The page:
Eventually, you’ll arrive in a place where you’re too tired to care anymore because no matter what you say or do or wear or believe, someone will always have a problem with it. You’ll start living your life the way you need to in order to keep your world in order and you won’t look to see who’s watching or clapping in approval. When you get to that gorgeous place, look around. You’ll surely find me chillin’ on a chaise lounger with a fresh green smoothie in hand, likely reading a Jen Sincero book. Sup?
- Learn to forgive others.
This is the final piece to this security trifecta, and I placed these all in order on purpose. One book I read this year was The Four Agreements by Don Miguel Ruiz, and one of the four agreements is to never take anything personally. The things people do and say to you are reflections of their souls first and foremost, not your own. Therefore, when someone acts ugly, it’s probably a reaction to something else that’s happening with them. Insecurity abounds whether or not anyone wants to admit it, and the actions of most people are usually reactions born out of their personal insecurities. Our culture breeds this. It’s not entirely our fault. Holding on to the hurt and frustration and keeping up the grudge is too exhausting and only hurts you in the end. Even the people who have hurt me the most I hold forgiveness for. After all, mere heathens can be nice to those who are nice to them first, and I am much more virtuous than a heathen.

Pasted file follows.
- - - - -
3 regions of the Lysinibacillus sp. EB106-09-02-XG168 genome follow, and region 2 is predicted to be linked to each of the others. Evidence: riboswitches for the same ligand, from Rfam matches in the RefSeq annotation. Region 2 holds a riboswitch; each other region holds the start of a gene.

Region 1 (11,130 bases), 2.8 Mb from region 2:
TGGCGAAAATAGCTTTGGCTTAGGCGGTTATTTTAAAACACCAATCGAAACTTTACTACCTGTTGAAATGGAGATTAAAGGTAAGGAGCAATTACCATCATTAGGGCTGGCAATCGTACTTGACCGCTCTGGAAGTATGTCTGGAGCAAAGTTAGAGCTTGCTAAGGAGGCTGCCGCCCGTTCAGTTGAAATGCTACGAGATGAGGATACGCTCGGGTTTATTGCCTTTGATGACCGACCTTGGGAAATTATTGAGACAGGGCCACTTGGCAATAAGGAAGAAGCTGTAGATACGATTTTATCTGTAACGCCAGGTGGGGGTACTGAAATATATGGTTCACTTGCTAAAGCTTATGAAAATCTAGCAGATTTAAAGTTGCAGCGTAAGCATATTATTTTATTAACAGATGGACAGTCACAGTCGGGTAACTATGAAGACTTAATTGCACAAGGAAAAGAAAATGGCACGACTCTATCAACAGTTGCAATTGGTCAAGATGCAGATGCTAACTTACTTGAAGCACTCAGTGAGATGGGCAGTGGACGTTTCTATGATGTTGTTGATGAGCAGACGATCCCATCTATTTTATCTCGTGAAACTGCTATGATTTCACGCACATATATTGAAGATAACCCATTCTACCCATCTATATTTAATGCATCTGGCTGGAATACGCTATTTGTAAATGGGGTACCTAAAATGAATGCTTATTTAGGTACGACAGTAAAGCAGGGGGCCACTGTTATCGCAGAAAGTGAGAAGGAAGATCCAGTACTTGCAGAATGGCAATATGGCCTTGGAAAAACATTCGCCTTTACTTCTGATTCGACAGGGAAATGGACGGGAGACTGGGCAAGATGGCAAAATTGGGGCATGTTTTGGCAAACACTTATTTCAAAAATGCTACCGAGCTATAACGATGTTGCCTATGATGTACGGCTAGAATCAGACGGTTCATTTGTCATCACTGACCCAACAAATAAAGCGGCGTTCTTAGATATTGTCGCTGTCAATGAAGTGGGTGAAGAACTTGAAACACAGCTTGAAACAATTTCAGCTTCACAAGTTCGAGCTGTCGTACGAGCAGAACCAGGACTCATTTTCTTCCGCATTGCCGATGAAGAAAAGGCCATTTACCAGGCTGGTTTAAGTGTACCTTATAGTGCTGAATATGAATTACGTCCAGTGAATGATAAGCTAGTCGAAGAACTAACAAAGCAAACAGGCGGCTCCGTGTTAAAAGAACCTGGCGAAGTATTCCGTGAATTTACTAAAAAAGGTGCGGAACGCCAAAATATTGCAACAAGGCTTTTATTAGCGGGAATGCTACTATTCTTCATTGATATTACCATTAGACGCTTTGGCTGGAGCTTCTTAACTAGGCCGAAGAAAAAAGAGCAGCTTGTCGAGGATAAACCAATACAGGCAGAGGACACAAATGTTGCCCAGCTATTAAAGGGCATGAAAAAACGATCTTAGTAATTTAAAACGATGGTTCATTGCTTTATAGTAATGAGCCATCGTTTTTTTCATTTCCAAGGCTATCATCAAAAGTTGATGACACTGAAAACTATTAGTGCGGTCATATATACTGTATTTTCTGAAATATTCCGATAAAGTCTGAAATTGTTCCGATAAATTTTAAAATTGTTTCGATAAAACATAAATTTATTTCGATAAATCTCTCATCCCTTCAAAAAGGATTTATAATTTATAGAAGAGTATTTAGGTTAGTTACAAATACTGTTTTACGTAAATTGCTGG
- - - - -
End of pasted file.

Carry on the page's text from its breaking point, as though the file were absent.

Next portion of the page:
- Add time for peace to your schedule.
Given all of this spiritual and emotional fighting I’ve had to do, I’ve also had to learn that it’s okay to pencil in time to take an Epsom salt soak, to leave the house alone for a walk, and to turn my phone off and ignore Facebook for a few hours or days. I make myself available to my students, my boss, my friends, my coaches, and my challengers willingly, but these are all withdrawals to my emotional bank account, and I want my emotional bank account to stay full. I fell to a zero balance too many times this year before learning that I can only give so much, and that as a work at home wife and mom, entrepreneur, coach, and friend, I am more than allowed to give to myself, too.
- Stay in the present.